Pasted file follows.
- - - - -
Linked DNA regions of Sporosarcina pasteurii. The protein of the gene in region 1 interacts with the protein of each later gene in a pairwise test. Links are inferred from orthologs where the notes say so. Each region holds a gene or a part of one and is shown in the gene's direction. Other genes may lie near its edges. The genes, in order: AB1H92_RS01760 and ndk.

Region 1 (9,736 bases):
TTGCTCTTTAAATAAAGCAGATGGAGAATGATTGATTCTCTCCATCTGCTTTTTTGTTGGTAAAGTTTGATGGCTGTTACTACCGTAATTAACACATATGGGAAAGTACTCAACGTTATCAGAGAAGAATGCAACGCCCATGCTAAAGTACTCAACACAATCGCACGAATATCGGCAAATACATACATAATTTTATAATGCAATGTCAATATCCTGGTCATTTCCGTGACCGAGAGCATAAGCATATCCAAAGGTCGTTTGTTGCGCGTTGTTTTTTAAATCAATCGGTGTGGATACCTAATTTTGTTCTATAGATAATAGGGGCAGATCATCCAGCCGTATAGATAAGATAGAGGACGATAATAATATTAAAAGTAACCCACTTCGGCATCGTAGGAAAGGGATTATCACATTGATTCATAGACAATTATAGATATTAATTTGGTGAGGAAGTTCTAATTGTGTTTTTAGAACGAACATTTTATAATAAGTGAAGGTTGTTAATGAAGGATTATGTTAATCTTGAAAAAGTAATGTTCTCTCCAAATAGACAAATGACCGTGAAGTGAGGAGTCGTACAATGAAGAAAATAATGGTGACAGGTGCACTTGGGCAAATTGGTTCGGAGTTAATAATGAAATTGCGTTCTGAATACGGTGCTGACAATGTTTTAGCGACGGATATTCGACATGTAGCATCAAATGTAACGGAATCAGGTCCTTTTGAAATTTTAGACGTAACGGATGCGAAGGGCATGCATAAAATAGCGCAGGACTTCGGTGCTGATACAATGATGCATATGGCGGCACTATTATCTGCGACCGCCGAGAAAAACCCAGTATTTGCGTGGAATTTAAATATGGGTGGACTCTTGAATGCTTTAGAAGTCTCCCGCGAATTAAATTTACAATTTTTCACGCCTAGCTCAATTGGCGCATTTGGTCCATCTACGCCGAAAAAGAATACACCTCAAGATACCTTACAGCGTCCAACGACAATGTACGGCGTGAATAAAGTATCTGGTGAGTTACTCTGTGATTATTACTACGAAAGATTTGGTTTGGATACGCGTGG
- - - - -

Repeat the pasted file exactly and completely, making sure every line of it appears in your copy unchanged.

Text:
Linked DNA regions of Sporosarcina pasteurii. The protein of the gene in region 1 interacts with the protein of each later gene in a pairwise test. Links are inferred from orthologs where the notes say so. Each region holds a gene or a part of one and is shown in the gene's direction. Other genes may lie near its edges. The genes, in order: AB1H92_RS01760 and ndk.

Region 1 (9,736 bases):
TTGCTCTTTAAATAAAGCAGATGGAGAATGATTGATTCTCTCCATCTGCTTTTTTGTTGGTAAAGTTTGATGGCTGTTACTACCGTAATTAACACATATGGGAAAGTACTCAACGTTATCAGAGAAGAATGCAACGCCCATGCTAAAGTACTCAACACAATCGCACGAATATCGGCAAATACATACATAATTTTATAATGCAATGTCAATATCCTGGTCATTTCCGTGACCGAGAGCATAAGCATATCCAAAGGTCGTTTGTTGCGCGTTGTTTTTTAAATCAATCGGTGTGGATACCTAATTTTGTTCTATAGATAATAGGGGCAGATCATCCAGCCGTATAGATAAGATAGAGGACGATAATAATATTAAAAGTAACCCACTTCGGCATCGTAGGAAAGGGATTATCACATTGATTCATAGACAATTATAGATATTAATTTGGTGAGGAAGTTCTAATTGTGTTTTTAGAACGAACATTTTATAATAAGTGAAGGTTGTTAATGAAGGATTATGTTAATCTTGAAAAAGTAATGTTCTCTCCAAATAGACAAATGACCGTGAAGTGAGGAGTCGTACAATGAAGAAAATAATGGTGACAGGTGCACTTGGGCAAATTGGTTCGGAGTTAATAATGAAATTGCGTTCTGAATACGGTGCTGACAATGTTTTAGCGACGGATATTCGACATGTAGCATCAAATGTAACGGAATCAGGTCCTTTTGAAATTTTAGACGTAACGGATGCGAAGGGCATGCATAAAATAGCGCAGGACTTCGGTGCTGATACAATGATGCATATGGCGGCACTATTATCTGCGACCGCCGAGAAAAACCCAGTATTTGCGTGGAATTTAAATATGGGTGGACTCTTGAATGCTTTAGAAGTCTCCCGCGAATTAAATTTACAATTTTTCACGCCTAGCTCAATTGGCGCATTTGGTCCATCTACGCCGAAAAAGAATACACCTCAAGATACCTTACAGCGTCCAACGACAATGTACGGCGTGAATAAAGTATCTGGTGAGTTACTCTGTGATTATTACTACGAAAGATTTGGTTTGGATACGCGTGG